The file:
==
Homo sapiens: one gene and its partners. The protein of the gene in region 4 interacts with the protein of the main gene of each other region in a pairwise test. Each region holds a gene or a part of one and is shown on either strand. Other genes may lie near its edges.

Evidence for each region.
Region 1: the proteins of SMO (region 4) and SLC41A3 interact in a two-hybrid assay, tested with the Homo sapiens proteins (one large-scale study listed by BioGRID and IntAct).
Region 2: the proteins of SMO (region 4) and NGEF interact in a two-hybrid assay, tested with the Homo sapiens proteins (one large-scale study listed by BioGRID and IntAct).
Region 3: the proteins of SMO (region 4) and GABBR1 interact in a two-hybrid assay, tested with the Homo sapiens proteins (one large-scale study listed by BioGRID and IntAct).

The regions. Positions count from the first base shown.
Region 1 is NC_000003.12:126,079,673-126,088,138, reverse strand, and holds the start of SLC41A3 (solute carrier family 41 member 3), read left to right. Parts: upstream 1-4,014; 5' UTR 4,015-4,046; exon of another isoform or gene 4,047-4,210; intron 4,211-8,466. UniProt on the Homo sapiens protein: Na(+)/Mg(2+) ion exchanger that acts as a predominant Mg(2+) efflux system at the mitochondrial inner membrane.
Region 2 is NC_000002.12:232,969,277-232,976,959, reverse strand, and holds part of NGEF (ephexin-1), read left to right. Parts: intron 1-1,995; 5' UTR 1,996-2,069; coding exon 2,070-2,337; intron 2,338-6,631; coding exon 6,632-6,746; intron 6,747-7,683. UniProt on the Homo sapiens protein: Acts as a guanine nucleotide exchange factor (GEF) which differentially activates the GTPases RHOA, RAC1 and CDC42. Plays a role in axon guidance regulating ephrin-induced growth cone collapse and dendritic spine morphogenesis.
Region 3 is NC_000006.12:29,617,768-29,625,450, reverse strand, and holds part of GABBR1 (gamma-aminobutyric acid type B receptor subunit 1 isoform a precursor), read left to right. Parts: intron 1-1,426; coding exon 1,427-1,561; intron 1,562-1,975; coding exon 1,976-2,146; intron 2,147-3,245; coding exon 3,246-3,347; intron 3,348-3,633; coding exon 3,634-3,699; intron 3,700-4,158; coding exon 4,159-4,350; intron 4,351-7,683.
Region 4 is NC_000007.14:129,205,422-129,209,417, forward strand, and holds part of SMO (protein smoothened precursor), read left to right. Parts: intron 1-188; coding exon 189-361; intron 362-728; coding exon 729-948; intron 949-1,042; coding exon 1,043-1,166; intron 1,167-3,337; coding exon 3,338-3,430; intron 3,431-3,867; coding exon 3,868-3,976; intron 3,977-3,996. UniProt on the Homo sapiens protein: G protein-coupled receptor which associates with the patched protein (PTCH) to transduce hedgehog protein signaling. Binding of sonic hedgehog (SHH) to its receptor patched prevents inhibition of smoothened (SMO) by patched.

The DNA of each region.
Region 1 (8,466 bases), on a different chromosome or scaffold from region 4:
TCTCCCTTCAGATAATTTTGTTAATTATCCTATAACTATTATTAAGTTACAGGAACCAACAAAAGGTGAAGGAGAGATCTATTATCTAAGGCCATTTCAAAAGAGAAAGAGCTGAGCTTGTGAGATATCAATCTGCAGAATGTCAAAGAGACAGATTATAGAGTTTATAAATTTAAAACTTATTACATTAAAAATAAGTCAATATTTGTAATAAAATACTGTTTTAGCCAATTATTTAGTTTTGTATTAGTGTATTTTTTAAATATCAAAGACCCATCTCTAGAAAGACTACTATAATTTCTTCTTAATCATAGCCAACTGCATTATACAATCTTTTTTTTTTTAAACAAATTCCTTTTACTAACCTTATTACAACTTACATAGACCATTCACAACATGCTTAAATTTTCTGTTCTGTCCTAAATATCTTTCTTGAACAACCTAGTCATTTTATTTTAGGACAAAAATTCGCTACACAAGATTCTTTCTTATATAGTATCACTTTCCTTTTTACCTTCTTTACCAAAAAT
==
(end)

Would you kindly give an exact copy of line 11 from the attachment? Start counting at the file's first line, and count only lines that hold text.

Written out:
The DNA of each region.